Chronic systemic inflammatory autoimmune disease that can cause death if: lung infection, lymphoma or renal failure.
The T & B lymphocytes of the immune system invade the exocrine glands of your body.
Eventually this invasion leads to ductal hyperplasia of epithelial cells, which cause a duct obstruction.
It subsequently leads to atrophy, fibrosis and acini hyalinization.
Even later, atrophy and replacement with parenchymal fat occurs.
B lymphocytes can cause lymphoid follicles with germinal centers in the salivary glands. 40 times more likely to develop non-Hodgkin's B-cell lymphomas.
Females are more affected than males
Symptoms: Alopecia (dryness), Dry: skin, eyes, nose, mouth, respiratory tract, vagina.
Dry skin can be treated with lubricants.
The dry vagina can cause dyspareunia, which is a painful sexual intercourse. This can also be helped with lubricants.
Dry eyes, also called keratoconjunctivits sicca for more than 3 months is an important sign for Sjögrens syndrome.
The patient often complains of poor vision, photosensitivity, and irritation of the cornea.
Tests: Schirmers test, slit lamp (tear film rupture time)
Treatment for dry eyes: Avoid drugs that cause dryness, for example anticholinergics, diuretics, antihistamines, antidepressants, artificial tears or lubricating drops like methylcellulose or hypromellose.
Stimulate lubrication of the eyes locally with cAMP or cyclosporin 2% of olive solution, or we can systematically stimulate with pilocarpine or cevimeline.
small plugs placed in tear drainage ducts, corneal transplantation.
Dry mouth or also called xerostomia of more than 3 months is also an important sign of Sjögrens syndrome.
This patient is saying she has a dry mouth everyday with difficulty chewing, swallowing and even the taste of food is not as good as before.
The treatment for dry mouth is to drink water daily to help swallow, for example.
We can stimulate the salivary glands locally by sugarless gum, lozenges, or oral rinse containing carboxymethylcellulose.
We can also systematically stimulate the salivary glands with drugs like Pilocarpine or cevimeline.
We can avoid drugs that decrease the secretion of salivary glands, such as anticholinergics, antidepressants or antihistamines.
This patient also has dental caries, which can be prevented with regular dental visits with topical application of fluoride, or simply maintaining good oral hygiene after each meal.
She is complaining about Candida secondary infection.
In this case topical nystatin, lozenges or clotrimazole are administered.
The stones may appear in the salivary ducts, which must be removed to preserve the salivary tissue.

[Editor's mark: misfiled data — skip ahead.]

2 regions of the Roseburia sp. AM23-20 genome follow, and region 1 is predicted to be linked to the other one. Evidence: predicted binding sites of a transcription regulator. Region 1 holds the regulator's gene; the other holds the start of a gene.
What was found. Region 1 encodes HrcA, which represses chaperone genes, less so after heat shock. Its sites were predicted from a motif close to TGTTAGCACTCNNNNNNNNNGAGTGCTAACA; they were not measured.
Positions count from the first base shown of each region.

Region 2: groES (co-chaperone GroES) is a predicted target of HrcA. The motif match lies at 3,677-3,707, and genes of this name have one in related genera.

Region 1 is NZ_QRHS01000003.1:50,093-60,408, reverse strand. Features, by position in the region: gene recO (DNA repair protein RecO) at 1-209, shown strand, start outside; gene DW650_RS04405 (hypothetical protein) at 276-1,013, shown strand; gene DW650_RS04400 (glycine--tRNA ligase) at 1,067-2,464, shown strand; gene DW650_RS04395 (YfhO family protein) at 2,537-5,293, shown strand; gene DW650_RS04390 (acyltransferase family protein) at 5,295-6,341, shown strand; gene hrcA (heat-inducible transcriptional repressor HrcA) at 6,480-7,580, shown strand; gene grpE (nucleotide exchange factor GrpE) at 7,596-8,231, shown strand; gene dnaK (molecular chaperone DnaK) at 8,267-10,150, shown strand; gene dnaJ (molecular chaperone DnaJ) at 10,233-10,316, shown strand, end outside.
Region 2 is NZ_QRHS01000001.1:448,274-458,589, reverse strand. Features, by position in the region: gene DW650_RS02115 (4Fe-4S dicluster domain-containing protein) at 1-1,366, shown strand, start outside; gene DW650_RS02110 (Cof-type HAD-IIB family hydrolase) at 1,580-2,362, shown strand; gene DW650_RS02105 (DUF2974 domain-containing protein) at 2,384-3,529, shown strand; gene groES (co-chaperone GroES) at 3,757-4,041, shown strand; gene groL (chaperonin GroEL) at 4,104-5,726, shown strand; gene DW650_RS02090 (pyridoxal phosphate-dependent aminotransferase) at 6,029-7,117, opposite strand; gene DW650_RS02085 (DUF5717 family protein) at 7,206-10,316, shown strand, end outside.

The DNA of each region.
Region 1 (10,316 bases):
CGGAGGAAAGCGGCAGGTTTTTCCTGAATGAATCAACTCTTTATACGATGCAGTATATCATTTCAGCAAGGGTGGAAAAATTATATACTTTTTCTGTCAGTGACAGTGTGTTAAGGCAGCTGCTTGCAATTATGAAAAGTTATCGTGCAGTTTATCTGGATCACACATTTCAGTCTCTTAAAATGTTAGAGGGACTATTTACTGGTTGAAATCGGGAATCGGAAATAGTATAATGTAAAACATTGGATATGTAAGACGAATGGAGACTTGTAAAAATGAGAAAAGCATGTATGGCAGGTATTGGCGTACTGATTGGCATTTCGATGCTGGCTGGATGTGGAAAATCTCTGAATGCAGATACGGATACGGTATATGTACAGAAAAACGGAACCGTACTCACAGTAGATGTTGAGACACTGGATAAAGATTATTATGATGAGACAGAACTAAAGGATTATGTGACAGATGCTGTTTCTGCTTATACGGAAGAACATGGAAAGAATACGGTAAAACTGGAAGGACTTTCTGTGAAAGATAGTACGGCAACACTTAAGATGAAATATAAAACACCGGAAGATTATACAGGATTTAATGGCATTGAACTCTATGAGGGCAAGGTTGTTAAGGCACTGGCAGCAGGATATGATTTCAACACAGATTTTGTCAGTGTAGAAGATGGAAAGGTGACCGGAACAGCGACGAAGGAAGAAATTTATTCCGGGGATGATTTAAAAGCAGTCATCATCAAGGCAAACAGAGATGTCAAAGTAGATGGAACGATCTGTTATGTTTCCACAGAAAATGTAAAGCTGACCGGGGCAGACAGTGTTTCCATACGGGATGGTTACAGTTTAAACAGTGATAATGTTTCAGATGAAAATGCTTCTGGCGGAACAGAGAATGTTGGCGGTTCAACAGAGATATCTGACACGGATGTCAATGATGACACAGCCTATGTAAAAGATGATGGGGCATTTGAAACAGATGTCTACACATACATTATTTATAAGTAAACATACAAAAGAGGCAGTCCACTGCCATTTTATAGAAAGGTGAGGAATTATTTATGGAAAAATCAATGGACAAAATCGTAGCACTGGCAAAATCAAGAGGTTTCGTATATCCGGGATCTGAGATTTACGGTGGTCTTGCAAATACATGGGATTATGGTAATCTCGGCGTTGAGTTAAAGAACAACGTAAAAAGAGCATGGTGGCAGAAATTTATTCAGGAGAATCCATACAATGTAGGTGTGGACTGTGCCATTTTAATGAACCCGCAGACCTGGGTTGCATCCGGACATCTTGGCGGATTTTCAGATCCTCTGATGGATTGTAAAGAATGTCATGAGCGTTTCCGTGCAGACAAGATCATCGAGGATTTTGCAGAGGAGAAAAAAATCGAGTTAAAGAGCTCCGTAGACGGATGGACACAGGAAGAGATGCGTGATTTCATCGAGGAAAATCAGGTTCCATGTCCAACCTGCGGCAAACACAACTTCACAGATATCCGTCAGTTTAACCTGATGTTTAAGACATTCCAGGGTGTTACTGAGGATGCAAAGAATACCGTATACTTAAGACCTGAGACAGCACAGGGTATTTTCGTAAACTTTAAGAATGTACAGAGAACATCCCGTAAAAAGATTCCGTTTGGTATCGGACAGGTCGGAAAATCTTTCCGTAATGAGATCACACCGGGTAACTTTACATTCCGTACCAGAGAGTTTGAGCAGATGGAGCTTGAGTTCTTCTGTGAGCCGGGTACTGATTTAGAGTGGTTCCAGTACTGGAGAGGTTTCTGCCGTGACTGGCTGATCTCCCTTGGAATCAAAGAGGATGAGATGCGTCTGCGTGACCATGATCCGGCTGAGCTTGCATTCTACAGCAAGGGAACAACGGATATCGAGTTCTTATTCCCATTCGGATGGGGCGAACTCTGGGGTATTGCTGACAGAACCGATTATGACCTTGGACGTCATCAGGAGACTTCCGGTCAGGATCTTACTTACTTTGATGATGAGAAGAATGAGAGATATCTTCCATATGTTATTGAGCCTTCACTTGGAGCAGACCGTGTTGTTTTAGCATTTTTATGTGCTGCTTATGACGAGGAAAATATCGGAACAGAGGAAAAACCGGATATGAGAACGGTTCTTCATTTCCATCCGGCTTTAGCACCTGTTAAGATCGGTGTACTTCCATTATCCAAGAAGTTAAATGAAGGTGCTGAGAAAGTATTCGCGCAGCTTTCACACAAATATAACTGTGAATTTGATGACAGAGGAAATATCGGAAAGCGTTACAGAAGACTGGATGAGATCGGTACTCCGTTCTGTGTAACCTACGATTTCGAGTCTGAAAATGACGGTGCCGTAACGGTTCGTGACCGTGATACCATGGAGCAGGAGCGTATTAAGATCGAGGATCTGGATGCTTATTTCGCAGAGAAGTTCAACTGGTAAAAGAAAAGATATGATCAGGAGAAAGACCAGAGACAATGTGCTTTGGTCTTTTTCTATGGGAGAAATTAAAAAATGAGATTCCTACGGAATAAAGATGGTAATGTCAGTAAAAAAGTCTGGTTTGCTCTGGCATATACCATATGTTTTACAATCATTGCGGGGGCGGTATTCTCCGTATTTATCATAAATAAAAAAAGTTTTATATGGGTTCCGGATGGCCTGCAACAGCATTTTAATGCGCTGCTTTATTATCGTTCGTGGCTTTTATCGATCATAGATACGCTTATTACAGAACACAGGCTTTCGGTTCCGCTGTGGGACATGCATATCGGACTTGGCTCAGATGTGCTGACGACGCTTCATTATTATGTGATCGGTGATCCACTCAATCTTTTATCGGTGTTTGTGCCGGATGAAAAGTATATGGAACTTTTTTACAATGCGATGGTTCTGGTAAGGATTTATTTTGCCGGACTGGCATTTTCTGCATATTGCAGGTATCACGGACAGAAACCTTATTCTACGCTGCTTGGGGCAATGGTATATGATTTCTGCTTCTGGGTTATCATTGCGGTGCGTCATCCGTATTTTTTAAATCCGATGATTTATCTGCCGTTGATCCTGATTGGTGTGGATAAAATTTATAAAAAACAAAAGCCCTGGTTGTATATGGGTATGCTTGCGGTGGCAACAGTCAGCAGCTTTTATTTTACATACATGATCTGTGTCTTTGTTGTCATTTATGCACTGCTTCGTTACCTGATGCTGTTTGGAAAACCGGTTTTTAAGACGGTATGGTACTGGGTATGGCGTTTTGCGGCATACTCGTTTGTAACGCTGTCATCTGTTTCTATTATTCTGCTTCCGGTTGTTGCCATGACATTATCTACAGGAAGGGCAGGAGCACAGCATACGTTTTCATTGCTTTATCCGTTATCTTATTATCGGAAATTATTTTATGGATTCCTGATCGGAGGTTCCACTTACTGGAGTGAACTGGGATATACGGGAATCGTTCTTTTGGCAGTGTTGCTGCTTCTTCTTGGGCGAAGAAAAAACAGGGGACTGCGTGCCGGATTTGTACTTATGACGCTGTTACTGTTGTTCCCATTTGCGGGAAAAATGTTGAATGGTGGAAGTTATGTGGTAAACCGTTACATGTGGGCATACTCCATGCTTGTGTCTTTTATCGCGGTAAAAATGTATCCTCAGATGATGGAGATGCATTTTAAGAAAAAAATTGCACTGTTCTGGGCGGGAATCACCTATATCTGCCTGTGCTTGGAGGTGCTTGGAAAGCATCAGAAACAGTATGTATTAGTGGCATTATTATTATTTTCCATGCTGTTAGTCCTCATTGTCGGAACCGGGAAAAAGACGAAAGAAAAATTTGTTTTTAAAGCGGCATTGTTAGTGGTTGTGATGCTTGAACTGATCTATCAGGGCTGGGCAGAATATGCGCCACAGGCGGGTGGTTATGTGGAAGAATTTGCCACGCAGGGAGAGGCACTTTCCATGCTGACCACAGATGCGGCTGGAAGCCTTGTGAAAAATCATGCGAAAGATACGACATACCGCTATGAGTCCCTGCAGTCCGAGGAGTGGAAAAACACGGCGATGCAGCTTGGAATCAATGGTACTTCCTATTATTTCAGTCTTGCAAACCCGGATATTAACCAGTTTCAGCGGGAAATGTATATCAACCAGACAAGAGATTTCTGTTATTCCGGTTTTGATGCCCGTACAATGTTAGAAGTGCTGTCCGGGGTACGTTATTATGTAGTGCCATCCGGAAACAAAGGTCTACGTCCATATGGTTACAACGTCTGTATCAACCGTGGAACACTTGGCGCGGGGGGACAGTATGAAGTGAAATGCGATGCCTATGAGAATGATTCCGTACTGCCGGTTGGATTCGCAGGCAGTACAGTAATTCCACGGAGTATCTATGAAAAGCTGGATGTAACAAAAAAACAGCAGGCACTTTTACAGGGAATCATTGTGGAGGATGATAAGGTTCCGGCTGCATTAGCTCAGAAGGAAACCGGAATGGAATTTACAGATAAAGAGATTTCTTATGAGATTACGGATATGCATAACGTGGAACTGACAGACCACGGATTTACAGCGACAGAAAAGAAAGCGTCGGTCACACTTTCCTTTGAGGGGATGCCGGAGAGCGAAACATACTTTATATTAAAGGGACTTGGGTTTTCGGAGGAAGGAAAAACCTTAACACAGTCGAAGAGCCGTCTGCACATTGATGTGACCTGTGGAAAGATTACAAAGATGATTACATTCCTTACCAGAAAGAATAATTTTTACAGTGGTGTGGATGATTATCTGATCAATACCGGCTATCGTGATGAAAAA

We can measure the production of saliva, which will be low in Sjögrens syndrome, ie less than 1.5 ml in 15 min.
We can also use techniques such as saline scintiscanning or sialography.
Unless dry, the patient may have enlarged parotid glands
There are also extraglandular symptoms.
So the most common is arthralgias and arthritis. We treat it with hydroxychloroquine or methotrexate and prednisolone.
Raynauds phenomenon can be seen, and its treatment with nifedipine and gloves that protect from cold.
Lymphadenopathy can be seen in the cervical or axillary region.
Vasculitis may present as rashes called purpura, which can be treated with glucocorticoids or immunosuppressive agents such as cyclophosphamide.
Kidney diseases such as interstitial nephritis, kidney stones, impaired ability to concentrate or renal tubular acidosis. A bicarbonate replacement may be given for renal tubular acidosis.
Chronic Hepatobiliary Diseases
The risks of non-Hodgkin's lymphomas may be 40 times higher in patients with Sjögrens syndrome.
This can be treated with anti-CD20 therapy along with a CHOP regimen, which is a regimen of chemotherapy consisting of Cyclophosphamide, Hydroxydaunorubicin, Oncovin (Vincristine), Prednisolone.
Splenomegaly or myositis can rarely be observed.
If we do blood tests, we can see leucopenia, anemia, a higher sedimentation rate of Erythrocyte, and some autoantibodies.
Autoantibodies are rheumatoid factors and antinuclear antibodies called SS-A (Ro) and SS-B (La).
Except for blood tests, we can confirm that it is Sjögrens syndrome by taking a biopsy of the lip, more specifically of the minor salivary glands in the buccal mucosa.
This will demonstrate in the microscope that the lymphocytes have attacked the salivary glands
There will be many large areas of lymphocytes with tissue atrophy.
Genetic testing may show an association of Sjögrens syndrome with HLA DR3.
Rheumatoid arthritis, systemic lupus erythematosus, systemic sclerosis, mixed connective tissue disease, vasculitis, Hashimoto's thyroiditis, polymyositis, primary biliary cirrhosis and chronic autoimmune hepatitis.
Video credits to Dr. Andras Fazakas YouTube channel